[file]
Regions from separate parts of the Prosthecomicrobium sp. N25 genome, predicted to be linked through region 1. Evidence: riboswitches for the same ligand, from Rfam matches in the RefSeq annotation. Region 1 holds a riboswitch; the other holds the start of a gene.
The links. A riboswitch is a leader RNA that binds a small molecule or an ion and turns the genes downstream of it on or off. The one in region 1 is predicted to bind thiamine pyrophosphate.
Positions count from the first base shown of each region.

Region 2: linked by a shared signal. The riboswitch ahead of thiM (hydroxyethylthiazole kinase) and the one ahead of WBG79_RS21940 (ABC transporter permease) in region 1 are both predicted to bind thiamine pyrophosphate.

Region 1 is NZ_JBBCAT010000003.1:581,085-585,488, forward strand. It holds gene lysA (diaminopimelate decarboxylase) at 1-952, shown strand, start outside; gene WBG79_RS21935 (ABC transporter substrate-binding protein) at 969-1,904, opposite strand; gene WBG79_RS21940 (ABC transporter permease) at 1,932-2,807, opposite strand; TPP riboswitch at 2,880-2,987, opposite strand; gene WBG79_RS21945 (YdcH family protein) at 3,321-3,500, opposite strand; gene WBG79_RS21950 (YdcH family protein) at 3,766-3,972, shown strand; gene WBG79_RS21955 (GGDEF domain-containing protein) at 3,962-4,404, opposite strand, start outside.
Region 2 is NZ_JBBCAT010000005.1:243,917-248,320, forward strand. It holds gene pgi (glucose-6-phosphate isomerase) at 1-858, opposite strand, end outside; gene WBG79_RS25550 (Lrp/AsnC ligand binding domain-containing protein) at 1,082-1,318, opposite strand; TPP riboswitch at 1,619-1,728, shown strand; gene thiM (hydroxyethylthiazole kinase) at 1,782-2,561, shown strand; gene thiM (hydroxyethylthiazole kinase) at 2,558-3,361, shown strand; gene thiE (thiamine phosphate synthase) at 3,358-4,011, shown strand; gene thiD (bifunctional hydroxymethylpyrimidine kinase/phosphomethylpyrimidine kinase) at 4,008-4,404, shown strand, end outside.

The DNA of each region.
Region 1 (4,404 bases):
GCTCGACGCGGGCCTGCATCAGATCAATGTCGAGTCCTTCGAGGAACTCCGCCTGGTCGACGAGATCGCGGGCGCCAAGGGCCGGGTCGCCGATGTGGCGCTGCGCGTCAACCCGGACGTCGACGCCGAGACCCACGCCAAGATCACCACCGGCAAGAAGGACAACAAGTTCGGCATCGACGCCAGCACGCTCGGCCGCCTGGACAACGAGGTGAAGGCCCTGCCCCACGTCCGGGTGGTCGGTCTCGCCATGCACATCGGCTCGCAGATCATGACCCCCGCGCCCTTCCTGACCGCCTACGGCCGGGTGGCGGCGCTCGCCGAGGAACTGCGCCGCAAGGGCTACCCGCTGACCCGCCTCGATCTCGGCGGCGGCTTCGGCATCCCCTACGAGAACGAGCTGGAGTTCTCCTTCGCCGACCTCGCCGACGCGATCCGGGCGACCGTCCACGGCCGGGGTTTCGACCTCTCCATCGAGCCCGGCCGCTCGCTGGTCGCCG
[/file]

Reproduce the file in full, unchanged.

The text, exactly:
Regions from separate parts of the Prosthecomicrobium sp. N25 genome, predicted to be linked through region 1. Evidence: riboswitches for the same ligand, from Rfam matches in the RefSeq annotation. Region 1 holds a riboswitch; the other holds the start of a gene.
The links. A riboswitch is a leader RNA that binds a small molecule or an ion and turns the genes downstream of it on or off. The one in region 1 is predicted to bind thiamine pyrophosphate.
Positions count from the first base shown of each region.

Region 2: linked by a shared signal. The riboswitch ahead of thiM (hydroxyethylthiazole kinase) and the one ahead of WBG79_RS21940 (ABC transporter permease) in region 1 are both predicted to bind thiamine pyrophosphate.

Region 1 is NZ_JBBCAT010000003.1:581,085-585,488, forward strand. It holds gene lysA (diaminopimelate decarboxylase) at 1-952, shown strand, start outside; gene WBG79_RS21935 (ABC transporter substrate-binding protein) at 969-1,904, opposite strand; gene WBG79_RS21940 (ABC transporter permease) at 1,932-2,807, opposite strand; TPP riboswitch at 2,880-2,987, opposite strand; gene WBG79_RS21945 (YdcH family protein) at 3,321-3,500, opposite strand; gene WBG79_RS21950 (YdcH family protein) at 3,766-3,972, shown strand; gene WBG79_RS21955 (GGDEF domain-containing protein) at 3,962-4,404, opposite strand, start outside.
Region 2 is NZ_JBBCAT010000005.1:243,917-248,320, forward strand. It holds gene pgi (glucose-6-phosphate isomerase) at 1-858, opposite strand, end outside; gene WBG79_RS25550 (Lrp/AsnC ligand binding domain-containing protein) at 1,082-1,318, opposite strand; TPP riboswitch at 1,619-1,728, shown strand; gene thiM (hydroxyethylthiazole kinase) at 1,782-2,561, shown strand; gene thiM (hydroxyethylthiazole kinase) at 2,558-3,361, shown strand; gene thiE (thiamine phosphate synthase) at 3,358-4,011, shown strand; gene thiD (bifunctional hydroxymethylpyrimidine kinase/phosphomethylpyrimidine kinase) at 4,008-4,404, shown strand, end outside.

The DNA of each region.
Region 1 (4,404 bases):
GCTCGACGCGGGCCTGCATCAGATCAATGTCGAGTCCTTCGAGGAACTCCGCCTGGTCGACGAGATCGCGGGCGCCAAGGGCCGGGTCGCCGATGTGGCGCTGCGCGTCAACCCGGACGTCGACGCCGAGACCCACGCCAAGATCACCACCGGCAAGAAGGACAACAAGTTCGGCATCGACGCCAGCACGCTCGGCCGCCTGGACAACGAGGTGAAGGCCCTGCCCCACGTCCGGGTGGTCGGTCTCGCCATGCACATCGGCTCGCAGATCATGACCCCCGCGCCCTTCCTGACCGCCTACGGCCGGGTGGCGGCGCTCGCCGAGGAACTGCGCCGCAAGGGCTACCCGCTGACCCGCCTCGATCTCGGCGGCGGCTTCGGCATCCCCTACGAGAACGAGCTGGAGTTCTCCTTCGCCGACCTCGCCGACGCGATCCGGGCGACCGTCCACGGCCGGGGTTTCGACCTCTCCATCGAGCCCGGCCGCTCGCTGGTCGCCG